In any case, the record itself is one of the landmarks of the Glam Era -- a perfect three chord "Sweet Jane" derivative with hilarious topical lyrics, gorgeous layered electric and acoustic guitars, and absolutely brilliant production, including a bass guitar and cowbell breakdown (a la the bit in Free's "Alright Now," but hookier) that sets up a massive series of final choruses that once heard are etched into your auditory canal forever. An absolute masterpiece, is what I'm saying.

Unfortunately, it was not a hit when released here on Capitol Records in 1973. I had a promo copy like the one pictured below at the time, but I misplaced it later in the decade.

Note the misspelling of Harry Vanda's name, which may give you some clue to the record's importance to the braniacs at Capitol. In any case, the only LP it ever appeared on back in the day was an Australia-only release that apparently self-destructed, Mission Impossible-style, approximately two days after it was issued. As for CD, starting in the late 90s you could get a copy of the song on an import MHRB compilation, but unfortunately it was an inferior demo version that lacked all the magic of the single.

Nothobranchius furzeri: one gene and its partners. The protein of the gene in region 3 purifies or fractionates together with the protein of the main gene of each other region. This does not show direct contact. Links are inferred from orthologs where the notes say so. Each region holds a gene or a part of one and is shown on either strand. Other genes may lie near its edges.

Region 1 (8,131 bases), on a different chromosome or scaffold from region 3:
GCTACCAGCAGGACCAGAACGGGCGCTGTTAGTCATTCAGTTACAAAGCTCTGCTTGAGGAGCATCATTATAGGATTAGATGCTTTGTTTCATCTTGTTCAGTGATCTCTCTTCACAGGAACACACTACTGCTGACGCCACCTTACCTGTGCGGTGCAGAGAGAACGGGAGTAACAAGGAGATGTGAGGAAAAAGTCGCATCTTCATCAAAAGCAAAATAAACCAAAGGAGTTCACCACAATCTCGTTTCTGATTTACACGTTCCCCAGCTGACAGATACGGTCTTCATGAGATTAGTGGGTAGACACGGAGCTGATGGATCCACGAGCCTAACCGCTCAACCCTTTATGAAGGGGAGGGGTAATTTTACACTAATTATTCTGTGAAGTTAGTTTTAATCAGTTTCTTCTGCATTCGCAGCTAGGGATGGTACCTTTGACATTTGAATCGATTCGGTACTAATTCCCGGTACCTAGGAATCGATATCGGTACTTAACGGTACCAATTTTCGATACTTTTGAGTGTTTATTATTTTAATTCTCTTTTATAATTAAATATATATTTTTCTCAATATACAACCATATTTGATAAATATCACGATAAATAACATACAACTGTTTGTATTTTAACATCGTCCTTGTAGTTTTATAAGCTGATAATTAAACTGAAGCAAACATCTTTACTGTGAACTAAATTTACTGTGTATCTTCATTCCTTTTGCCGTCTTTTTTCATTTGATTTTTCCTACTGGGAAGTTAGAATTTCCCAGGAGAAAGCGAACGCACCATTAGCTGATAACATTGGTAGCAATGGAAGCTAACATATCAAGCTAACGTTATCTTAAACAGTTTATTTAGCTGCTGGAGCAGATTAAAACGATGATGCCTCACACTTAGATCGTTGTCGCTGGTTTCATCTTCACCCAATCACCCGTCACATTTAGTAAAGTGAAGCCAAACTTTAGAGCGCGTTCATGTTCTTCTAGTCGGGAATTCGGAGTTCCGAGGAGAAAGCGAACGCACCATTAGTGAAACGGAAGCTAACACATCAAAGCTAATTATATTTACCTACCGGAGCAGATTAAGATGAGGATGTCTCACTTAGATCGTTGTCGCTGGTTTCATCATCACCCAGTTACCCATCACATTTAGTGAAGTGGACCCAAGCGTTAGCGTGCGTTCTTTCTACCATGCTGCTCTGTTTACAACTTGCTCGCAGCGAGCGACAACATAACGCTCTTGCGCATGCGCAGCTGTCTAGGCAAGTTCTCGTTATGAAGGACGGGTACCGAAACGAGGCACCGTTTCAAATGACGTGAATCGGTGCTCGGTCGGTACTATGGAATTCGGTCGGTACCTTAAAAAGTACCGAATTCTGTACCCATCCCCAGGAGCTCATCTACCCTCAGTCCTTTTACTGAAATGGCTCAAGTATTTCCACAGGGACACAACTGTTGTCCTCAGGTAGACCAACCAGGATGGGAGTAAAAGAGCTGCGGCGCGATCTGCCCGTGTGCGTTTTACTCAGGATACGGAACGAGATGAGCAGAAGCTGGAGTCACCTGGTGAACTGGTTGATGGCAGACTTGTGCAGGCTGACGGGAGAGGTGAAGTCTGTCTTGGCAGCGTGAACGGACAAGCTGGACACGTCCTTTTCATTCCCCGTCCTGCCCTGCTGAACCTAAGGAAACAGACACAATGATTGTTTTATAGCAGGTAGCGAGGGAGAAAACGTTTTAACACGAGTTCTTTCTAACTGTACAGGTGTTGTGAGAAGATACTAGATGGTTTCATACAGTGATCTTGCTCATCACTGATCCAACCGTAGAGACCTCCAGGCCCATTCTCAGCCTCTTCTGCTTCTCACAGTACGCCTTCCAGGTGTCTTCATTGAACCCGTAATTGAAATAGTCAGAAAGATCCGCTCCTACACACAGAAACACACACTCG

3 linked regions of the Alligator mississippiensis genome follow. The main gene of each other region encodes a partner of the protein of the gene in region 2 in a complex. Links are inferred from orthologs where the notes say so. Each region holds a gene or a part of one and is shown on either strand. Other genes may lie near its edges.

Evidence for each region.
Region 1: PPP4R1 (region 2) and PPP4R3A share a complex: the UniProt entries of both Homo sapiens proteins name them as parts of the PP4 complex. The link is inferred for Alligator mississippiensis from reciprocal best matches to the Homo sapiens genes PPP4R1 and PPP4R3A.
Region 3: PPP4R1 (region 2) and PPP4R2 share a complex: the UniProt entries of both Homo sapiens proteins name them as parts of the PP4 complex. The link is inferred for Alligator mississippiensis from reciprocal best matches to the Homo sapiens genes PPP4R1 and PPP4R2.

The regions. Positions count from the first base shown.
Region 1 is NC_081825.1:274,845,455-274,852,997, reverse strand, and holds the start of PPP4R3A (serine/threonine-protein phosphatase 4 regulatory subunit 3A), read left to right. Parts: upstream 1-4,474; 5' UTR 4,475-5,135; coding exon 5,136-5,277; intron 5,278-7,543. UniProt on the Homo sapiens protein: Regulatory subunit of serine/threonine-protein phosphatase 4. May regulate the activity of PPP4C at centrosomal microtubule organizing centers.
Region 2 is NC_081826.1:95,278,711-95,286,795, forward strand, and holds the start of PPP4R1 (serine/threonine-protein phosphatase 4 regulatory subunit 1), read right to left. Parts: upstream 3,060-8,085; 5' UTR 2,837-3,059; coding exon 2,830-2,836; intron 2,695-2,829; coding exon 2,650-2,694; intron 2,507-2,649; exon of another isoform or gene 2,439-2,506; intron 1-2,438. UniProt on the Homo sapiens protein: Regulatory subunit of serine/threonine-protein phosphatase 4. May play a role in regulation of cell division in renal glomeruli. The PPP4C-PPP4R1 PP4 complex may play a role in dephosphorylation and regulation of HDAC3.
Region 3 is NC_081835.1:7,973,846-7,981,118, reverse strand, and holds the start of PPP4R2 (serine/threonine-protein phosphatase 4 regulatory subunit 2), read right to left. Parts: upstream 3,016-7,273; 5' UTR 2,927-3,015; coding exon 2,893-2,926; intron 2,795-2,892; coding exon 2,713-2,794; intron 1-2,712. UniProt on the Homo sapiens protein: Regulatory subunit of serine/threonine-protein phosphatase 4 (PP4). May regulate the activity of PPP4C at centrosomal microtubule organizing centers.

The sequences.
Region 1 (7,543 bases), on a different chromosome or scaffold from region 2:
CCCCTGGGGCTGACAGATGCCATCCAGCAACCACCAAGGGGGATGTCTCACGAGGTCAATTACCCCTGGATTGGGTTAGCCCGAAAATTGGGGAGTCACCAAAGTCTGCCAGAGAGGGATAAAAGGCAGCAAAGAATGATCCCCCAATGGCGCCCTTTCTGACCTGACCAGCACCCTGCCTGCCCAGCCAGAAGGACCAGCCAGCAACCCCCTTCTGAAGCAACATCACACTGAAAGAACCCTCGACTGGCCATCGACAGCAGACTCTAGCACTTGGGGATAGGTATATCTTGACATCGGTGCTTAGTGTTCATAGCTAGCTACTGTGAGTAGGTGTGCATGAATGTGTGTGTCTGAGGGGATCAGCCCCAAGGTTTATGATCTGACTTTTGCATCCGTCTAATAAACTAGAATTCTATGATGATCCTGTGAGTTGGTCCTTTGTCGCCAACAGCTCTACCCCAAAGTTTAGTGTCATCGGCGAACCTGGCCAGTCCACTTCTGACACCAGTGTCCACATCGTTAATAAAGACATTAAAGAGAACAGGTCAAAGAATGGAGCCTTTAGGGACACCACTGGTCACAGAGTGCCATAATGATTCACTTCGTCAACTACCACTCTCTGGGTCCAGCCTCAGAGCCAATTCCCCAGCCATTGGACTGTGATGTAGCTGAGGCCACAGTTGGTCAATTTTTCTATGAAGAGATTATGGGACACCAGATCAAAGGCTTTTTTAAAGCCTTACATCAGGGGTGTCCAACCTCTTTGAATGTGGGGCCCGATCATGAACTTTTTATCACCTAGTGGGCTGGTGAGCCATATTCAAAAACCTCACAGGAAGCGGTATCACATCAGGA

You can read a contemporary account of the single -- from the now defunct house organ of United Artists Records -- over HERE. Incidentally, the author of said piece, Martin Cerf, was one of the hipper record company guys at the time, and a friend to numerous rock journalists of the period including the late great Greg Shaw; he may, in fact, have been a partner in Greg's BOMP Records, although I'm hazy on that.

Anyway, as the years flew by down the echoing corridors of time, I pretty much decided that the single version never actually existed and that I'd more or less hallucinated the whole business. But two or three years ago I finally got a pretty good vinyl rip of the 45 (with some surface noise and turntable rumble, but otherwise listenable) and musically it was indeed as great as I recalled.

And that, I figured, was that.

Well, not quite.

Cut to: last month. From Rhino's just released reissue -- which I had no idea was in the works -- of the original MHRB album, please behold in breathless wonder the newly remastered (from the original tapes) version of "Natural Man." Sans pops and clicks and sounding as glorious as it must have been when first played back over the monitor speakers at EMI's Abbey Road studios in June of 1972.

And you will hear no better rock-and-roll song or record any time this year, trust me.

Rhino's reissue comes with several single bonus tracks (both A and B sides) as well as terrific and informative liner notes by original producer Wally Allen (of Pretty Things fame); you can order it over at Amazon HERE. If you're a fanatical Vanda and Young completist, Amazon also has the Japanese import CD version which has two extra bonus tracks.

You're welcome.